Mike Tomkies 1984. A Last Wild Place. London: Jonathan Cape, 250 pp.

I must have first read this at least 20 years ago, and several times since - for the simple pleasure of the nature writing, based on wild animals, plants and places, closely observed over many decades by Mike Tomkies. Mike Tomkies removed himself from a completely different life in Hollywood after a relationship with an actress didn’t work out. He went on to spend most of the rest of his life in wilderness locations in Canada, Scotland and Spain, writing about and photographing wildlife. A Last Wild Place is based on 19 years living alone in an abandoned croft at Gaskan (he called it ‘Wildernesse’) on Loch Schiel in western Scotland. Much of Mike Tomkies’ field activities and writing in this and other books revolved around studying Golden Eagles nesting on cliffs above his croft. However his interests and knowledge were diverse with many observations of other birds and mammals. Ebird has few lists posted from Loch Shiel so it is not clear if this is still a good location for birds and other wildlife. On this re-reading I’m drawn to his short chapter on Black-throated Divers nesting on a nearby island on the loch.

Divers (= loons in North America) are notable for their exquisite breeding plumage and because they are an ancient lineage of birds (evidence for that conclusion includes a Cretaceous fossil from Chile, and deep genetic divergence from other birds). They are diving birds most closely related to grebes (Livezey & Zusi, 2007) and hunt fish by sight. Divers thus prefer clear waters (Scottish lochs, for example) and are capable of swimming submerged for at least a minute and, according to Mike Tomkies, to nearly 20 m depth. And they look smashing—who wouldn’t want to see one?

Black-throated Divers (Gavia arctica) were observed by Tomkies nesting on Loch Shiel in the 1970s and 1980s but there are no recent ebird sightings from there. But they are widely seen in western Scotland and all around the UK as far south as Cornwall. The RSPB map shows Loch Shiel to be close to the southern limit of the summer (breeding) range of this species, which as of 2017 is estimated to number at most 250 breeding pairs.

Black-throated Diver (Gavia arctica). Photograph: Steve Garvie / Wikimedia commons / CC-BY-SA-2.0 Black-throated Diver image by **Steve Garvie**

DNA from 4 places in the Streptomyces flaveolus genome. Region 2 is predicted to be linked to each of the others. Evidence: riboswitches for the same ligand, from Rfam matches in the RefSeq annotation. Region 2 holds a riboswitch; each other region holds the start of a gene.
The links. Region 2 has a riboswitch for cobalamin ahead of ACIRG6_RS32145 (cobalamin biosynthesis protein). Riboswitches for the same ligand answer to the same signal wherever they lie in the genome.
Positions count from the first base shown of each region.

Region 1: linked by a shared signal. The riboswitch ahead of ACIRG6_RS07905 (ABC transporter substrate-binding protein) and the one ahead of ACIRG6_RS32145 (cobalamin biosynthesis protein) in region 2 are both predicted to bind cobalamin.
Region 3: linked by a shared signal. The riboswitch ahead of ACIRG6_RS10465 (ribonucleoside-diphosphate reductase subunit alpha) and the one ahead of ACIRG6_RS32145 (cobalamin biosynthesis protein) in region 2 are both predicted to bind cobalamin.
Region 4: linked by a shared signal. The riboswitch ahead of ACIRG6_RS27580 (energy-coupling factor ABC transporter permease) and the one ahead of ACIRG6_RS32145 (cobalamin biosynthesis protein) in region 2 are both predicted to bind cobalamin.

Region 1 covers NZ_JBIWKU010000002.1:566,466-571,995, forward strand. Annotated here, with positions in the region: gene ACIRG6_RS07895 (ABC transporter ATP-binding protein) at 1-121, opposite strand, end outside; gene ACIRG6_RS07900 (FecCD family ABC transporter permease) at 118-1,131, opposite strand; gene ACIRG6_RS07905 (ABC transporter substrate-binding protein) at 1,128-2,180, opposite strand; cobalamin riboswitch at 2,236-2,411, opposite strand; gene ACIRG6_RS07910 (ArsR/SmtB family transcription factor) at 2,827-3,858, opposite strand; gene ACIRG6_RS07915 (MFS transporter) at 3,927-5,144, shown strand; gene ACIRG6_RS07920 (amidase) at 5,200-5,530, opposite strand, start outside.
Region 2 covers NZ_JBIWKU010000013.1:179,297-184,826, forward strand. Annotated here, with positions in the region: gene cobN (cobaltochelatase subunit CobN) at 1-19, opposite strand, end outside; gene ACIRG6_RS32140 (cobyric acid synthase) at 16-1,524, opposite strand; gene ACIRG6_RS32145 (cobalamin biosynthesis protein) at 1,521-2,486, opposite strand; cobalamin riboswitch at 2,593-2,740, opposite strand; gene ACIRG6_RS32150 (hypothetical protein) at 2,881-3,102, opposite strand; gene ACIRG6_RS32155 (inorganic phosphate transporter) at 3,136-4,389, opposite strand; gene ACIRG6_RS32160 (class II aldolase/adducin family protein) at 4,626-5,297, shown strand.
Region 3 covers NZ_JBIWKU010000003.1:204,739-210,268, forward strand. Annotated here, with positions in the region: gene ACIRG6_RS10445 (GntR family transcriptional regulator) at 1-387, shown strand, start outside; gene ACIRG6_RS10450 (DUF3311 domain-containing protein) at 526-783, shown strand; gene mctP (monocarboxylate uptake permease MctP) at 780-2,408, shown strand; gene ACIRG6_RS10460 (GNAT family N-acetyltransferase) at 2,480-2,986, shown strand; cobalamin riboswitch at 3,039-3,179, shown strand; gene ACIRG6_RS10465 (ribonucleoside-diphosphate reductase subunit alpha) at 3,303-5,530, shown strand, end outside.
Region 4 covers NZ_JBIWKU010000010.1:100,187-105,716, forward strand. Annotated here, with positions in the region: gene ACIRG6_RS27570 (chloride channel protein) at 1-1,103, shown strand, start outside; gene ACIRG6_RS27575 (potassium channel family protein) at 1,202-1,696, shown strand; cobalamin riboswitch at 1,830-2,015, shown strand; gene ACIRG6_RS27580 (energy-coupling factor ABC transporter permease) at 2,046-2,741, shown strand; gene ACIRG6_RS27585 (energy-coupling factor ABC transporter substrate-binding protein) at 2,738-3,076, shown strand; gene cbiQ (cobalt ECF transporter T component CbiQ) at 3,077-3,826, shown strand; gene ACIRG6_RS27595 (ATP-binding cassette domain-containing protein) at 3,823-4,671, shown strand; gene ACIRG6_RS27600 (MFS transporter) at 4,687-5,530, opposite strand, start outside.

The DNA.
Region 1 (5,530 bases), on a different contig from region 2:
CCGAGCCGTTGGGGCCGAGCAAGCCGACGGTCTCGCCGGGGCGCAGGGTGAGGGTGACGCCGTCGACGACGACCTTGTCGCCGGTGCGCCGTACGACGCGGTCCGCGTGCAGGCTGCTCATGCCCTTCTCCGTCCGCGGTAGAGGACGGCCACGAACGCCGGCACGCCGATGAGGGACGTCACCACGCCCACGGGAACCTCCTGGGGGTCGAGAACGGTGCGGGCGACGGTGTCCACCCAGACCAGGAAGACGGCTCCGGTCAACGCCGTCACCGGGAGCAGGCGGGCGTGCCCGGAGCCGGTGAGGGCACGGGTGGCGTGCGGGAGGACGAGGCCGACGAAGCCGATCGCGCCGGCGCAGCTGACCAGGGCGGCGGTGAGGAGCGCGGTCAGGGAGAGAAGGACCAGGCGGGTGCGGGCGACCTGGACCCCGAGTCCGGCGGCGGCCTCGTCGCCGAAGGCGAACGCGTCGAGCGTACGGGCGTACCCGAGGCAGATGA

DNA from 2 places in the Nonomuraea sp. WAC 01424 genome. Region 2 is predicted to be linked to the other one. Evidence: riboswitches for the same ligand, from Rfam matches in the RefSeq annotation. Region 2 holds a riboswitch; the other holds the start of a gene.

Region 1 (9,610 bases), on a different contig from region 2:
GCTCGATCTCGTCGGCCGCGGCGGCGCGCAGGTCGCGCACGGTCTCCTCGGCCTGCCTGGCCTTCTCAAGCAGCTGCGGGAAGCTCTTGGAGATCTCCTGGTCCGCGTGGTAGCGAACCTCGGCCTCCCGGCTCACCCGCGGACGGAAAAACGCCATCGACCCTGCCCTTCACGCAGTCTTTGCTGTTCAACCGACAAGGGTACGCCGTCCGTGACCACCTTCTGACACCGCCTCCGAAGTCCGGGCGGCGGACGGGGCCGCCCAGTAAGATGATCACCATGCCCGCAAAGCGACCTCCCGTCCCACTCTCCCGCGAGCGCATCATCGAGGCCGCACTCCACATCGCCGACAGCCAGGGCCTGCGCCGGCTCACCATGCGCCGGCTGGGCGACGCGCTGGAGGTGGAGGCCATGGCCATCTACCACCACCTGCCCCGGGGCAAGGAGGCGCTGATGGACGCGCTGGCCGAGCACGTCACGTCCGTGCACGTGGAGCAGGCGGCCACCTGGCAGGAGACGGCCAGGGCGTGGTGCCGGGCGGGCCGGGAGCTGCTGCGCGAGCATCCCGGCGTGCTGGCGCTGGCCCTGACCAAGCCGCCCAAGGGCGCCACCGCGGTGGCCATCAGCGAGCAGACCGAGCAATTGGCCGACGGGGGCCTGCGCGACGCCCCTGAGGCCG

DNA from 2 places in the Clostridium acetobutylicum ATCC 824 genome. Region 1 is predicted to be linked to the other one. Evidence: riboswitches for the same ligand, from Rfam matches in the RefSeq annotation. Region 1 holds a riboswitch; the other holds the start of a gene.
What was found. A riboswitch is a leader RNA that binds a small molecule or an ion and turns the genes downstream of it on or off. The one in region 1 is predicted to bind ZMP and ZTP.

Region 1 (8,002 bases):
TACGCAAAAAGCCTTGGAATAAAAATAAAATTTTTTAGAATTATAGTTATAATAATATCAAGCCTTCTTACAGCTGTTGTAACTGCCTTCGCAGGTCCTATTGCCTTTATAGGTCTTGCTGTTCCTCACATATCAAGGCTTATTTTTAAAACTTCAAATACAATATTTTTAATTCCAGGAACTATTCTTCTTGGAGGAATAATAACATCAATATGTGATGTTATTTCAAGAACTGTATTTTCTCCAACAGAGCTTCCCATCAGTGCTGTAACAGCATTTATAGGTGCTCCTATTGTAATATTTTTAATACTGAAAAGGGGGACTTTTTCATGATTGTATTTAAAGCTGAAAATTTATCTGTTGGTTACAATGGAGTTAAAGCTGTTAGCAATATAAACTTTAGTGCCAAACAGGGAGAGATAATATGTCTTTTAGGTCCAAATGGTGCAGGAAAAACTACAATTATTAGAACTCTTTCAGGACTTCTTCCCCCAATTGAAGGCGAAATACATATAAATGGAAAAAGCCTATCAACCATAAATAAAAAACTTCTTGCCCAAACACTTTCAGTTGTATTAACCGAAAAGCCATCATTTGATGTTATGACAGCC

Red-throated Divers (Gavia stella) are the most primitive of the divers. Mike Tomkies saw Red-throated Divers visiting Loch Shiel in the 1970s and 1980s and they are still observed there (although small highland lochs are preferred for breeding). The RSPB map shows the summer range of this species extends further south than does the Black-throated Diver, and includes northern Ireland. The Red-throated Diver is much more numerous in the United Kingdom with about 1,600 breeding pairs in 2017.

Red-throated Diver (Gavia stella). Photograph: Ómar Runólfsson / Wikimedia commons / CC-BY-SA-2.0 Red-throated Diver image by **Ómar Runólfsson**

There are three other species of divers, two of which, the Great Northern Diver and the Yellow-billed Diver (both larger birds), are also seen in the United Kingdom but are less common. The first phylogeny of the family, based on morphological data (Boertman, 1990) had Gavia arctica and Gavia pacifica as sister taxa but that was rejected by a mitochondrial DNA study (Lindsay, 2002). A recent study using next generation sequence data (Sprengelmeyer, 2014) showed that the morphological study had been correct after all.

  • Boertman, D. (1990). Phylogeny of the divers, family Gaviidae (Aves). Steenstrupia 16, 21–36.

  • Lindsay, A. R. (2002). Molecular and Vocal Evolution in Loons (Aves: Gaviiformes). Doctoral dissertation, University of Michigan.

  • Livezey, B. C., and Zusi, R. L. (2007). Higher-order phylogeny of modern birds (Theropoda, Aves: Neornithes) based on comparative anatomy. II. Analysis and discussion. Zoological Journal of the Linnean Society 149, 1–95.

  • Sprengelmeyer, Q. D. (2014). A phylogenetic reevaluation of the genus Gavia (Aves: Gaviiformes) using next-generation sequencing. Masters dissertation, Northern Michigan University.